Caesar’s English

February 6, 2011
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Caesar’s English

Content: Vocabulary
Grade(s): 6th – 10th
Perspective: Secular
Prep Time: Moderate
Teacher Manual: Yes
Teacher Involvement: Moderate
Cost: $$ || ?
Pages: ~145
Publication Date: 2013
Updated Review: May 10, 2014

From Michael Clay Thompson’s website:

Caesar’s English I has twenty lessons, each introducing five new stems with an introductory Latin Stem List and the following learning activities:

Latin Stem Talk; Latin Stem Analogy; Advanced Words, Classic Words, Who’s That Writer; Latin Stem: English and Spanish; A Roman Fact; and a Latin Stem Word Search game.

Caesar’s English II includes photographs to enhance the understanding of Ancient Rome. It has, besides all the elements in the first volume, a heavier emphasis on the relationship between English and Spanish.

Each of the twenty lessons also includes five new stems and five review stems from volume I. Students are challenged to fill in the blank in a sentence by a famous author using stem words. Each lesson has a grammar example of the use of one stem word.

Caesar’s English is also available in a Classical Education student edition, along with an Implementation Manual. The Classical edition expands the material devoted to the Roman context, including a score of maps, biographical sections on Caesar, and a series of poems by Michael Clay Thompson. It also contains essays on Roman architecture and construction methods and roads and buildings. The language arts features in the enhanced edition extend to more word searches, more activities, a more disciplined and focused attention to grammar and the grammatical context of vocabulary, and more poetry.

Many students who complete Caesar’s English move on to Word Within The Word.

About the Author:
Michael Clay Thompson received his bachelor’s degree from Washington and Lee University, studied for gifted education accreditation at Mars Hill College and obtained his MA from Western Carolina University. During his teaching career he taught in schools in Indiana, Tennessee, and North Carolina. He has served on the Board of Directors of the National Association for Gifted Children and as an online instructor in Language Arts for the Northwestern University Gifted Learning Links program . Michael Clay Thompson has written more than 70 books.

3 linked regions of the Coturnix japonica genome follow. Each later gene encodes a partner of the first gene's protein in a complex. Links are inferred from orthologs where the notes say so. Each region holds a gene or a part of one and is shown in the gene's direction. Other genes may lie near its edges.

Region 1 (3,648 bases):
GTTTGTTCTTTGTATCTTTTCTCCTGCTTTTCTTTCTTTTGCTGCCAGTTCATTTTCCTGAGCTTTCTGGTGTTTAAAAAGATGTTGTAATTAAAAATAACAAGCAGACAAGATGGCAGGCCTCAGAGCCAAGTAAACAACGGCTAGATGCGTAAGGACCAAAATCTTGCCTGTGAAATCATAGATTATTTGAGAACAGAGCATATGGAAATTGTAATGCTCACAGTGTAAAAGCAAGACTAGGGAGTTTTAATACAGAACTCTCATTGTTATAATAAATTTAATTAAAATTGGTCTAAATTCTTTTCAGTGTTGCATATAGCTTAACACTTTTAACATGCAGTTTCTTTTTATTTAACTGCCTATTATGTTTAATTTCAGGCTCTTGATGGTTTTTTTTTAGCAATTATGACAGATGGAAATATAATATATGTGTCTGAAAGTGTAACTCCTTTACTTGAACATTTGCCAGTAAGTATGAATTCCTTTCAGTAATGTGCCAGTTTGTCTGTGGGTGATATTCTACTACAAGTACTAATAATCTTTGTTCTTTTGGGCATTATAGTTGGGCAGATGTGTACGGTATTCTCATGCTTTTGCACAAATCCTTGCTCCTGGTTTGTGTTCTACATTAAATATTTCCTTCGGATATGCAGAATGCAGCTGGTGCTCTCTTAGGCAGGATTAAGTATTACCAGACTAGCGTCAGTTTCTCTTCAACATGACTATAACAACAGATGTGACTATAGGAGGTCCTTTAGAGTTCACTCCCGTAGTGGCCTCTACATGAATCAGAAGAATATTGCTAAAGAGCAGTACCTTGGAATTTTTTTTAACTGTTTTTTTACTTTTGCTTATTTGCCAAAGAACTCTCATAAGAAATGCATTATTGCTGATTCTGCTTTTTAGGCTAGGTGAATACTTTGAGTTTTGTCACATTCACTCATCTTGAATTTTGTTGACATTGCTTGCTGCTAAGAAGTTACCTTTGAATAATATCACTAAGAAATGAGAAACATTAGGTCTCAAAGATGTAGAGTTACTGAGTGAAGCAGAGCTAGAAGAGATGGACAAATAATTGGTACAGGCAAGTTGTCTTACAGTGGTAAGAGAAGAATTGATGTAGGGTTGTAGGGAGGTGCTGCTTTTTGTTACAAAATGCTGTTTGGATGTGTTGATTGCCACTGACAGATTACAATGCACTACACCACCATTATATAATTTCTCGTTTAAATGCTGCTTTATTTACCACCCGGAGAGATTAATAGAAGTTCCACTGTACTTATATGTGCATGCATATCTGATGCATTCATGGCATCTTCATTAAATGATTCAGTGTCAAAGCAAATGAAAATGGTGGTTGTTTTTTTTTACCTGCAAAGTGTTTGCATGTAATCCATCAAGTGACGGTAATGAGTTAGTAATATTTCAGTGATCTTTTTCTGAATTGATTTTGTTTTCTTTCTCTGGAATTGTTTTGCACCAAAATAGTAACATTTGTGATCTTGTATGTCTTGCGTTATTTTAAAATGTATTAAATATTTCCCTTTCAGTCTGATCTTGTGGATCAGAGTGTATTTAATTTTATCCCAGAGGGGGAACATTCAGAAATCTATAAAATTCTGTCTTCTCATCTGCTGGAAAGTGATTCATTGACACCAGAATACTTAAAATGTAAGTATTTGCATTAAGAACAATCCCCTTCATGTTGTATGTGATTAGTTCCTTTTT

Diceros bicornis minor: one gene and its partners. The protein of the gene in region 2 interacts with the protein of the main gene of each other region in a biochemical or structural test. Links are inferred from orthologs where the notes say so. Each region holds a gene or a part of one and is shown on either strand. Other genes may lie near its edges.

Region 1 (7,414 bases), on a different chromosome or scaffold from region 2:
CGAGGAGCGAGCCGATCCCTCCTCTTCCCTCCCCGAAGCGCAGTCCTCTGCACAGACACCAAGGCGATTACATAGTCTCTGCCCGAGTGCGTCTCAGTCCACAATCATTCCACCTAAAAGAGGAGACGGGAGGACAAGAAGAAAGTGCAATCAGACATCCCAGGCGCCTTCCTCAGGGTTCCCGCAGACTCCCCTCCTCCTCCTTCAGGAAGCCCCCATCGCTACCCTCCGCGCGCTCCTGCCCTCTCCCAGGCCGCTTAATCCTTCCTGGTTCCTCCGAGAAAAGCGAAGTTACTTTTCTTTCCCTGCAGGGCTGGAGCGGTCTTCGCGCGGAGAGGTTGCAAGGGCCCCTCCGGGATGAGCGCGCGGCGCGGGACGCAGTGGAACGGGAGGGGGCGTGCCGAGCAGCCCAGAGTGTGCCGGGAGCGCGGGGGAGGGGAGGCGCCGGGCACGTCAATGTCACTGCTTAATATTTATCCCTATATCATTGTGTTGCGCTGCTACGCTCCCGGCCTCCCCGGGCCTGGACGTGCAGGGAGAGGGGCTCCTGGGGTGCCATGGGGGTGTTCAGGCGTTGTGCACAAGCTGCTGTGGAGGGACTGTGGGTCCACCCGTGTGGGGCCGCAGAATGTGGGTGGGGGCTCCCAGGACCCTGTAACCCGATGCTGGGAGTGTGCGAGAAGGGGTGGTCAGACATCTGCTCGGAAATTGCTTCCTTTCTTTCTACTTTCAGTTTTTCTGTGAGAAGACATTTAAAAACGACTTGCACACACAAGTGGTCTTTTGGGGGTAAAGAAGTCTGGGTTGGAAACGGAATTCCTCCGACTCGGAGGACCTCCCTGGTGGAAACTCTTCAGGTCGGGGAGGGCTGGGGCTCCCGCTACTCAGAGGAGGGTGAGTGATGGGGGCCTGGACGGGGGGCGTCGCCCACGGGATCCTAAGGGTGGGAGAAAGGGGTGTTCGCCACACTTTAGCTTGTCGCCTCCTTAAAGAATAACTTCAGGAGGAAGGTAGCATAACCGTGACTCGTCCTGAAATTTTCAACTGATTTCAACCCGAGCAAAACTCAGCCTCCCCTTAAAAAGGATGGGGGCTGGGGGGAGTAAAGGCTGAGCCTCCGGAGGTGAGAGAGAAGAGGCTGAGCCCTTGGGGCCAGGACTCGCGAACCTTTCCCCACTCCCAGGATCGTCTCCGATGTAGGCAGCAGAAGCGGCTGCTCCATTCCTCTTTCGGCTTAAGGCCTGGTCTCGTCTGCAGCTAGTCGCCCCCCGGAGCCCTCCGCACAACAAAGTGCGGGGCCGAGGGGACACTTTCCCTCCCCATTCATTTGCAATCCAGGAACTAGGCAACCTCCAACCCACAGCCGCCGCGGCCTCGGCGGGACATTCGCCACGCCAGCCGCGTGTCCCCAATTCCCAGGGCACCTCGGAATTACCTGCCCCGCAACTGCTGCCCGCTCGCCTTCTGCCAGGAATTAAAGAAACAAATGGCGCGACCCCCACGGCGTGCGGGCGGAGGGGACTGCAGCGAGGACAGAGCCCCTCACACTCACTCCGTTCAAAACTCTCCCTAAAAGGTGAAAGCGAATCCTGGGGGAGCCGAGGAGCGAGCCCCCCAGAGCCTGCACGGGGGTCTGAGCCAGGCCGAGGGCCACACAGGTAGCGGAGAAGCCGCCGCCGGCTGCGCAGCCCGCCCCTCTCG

Because one opinion is never enough! Have you ever used Caesar’s English?? How did it work for your family? Share your review below.



  • Katelyn Arthur April 20, 2011 at 2:24 pm

    I think that Ceaser’s English is easy to memorize also for little kids, and 5th and 6th graders

  • Jill Henry April 5, 2011 at 12:55 pm

    Caesar’s English is a fabulous curriculum available at many levels that focuses on word roots from a classical perspective. The curriculum could be used by many age levels, but definitely has a GT flair to it. I think Caesar’s English is mostly vocabulary. My son’s 4th grade class (public GT) is doing Caesar’s English this year. I think it’s appropriate for talented kids that young. I also think the whole curriculum is just very, very cool!

  • Sarah MacLeod February 17, 2011 at 12:44 pm

    I’m a great fan of Michael Clay Thompson’s Language Arts materials, and have taken both of my sons through the first three levels. Caesar’s English I and II chapeter alternate between introducing five stems (roots) and five words. The quizzes for each chapter are cumulative, so the kids have to stay on top of the material. For both boys, I’ve read the material aloud and discussed it together, which we all enjoyed and reinforced learning. There’s no writing (aside from the quizzes) to the material, which my boys loved. For a child needing more practice, making flash cards or using the electronic cards others have made on Flash Card Exchange and Quia may be helpful.

    For a full review of this product and the other Michael Clay Thompson products, see my homeschooling blog, Click here

  • Davonna Cufley February 16, 2011 at 12:29 pm

    We did Caesar’s English I with my verbally gifted 3rd grader this fall, and it was great for him (although not his favorite activity). He had never been exposed to Latin roots before. This was a nice way to start. There are tons of examples from classic literature, and he’s now very motivated to read Ivanhoe, Gulliver’s Travels, and many other classics. He was delighted when we encountered words he’d studied in other reading. We will use Caesar’s English II in future.

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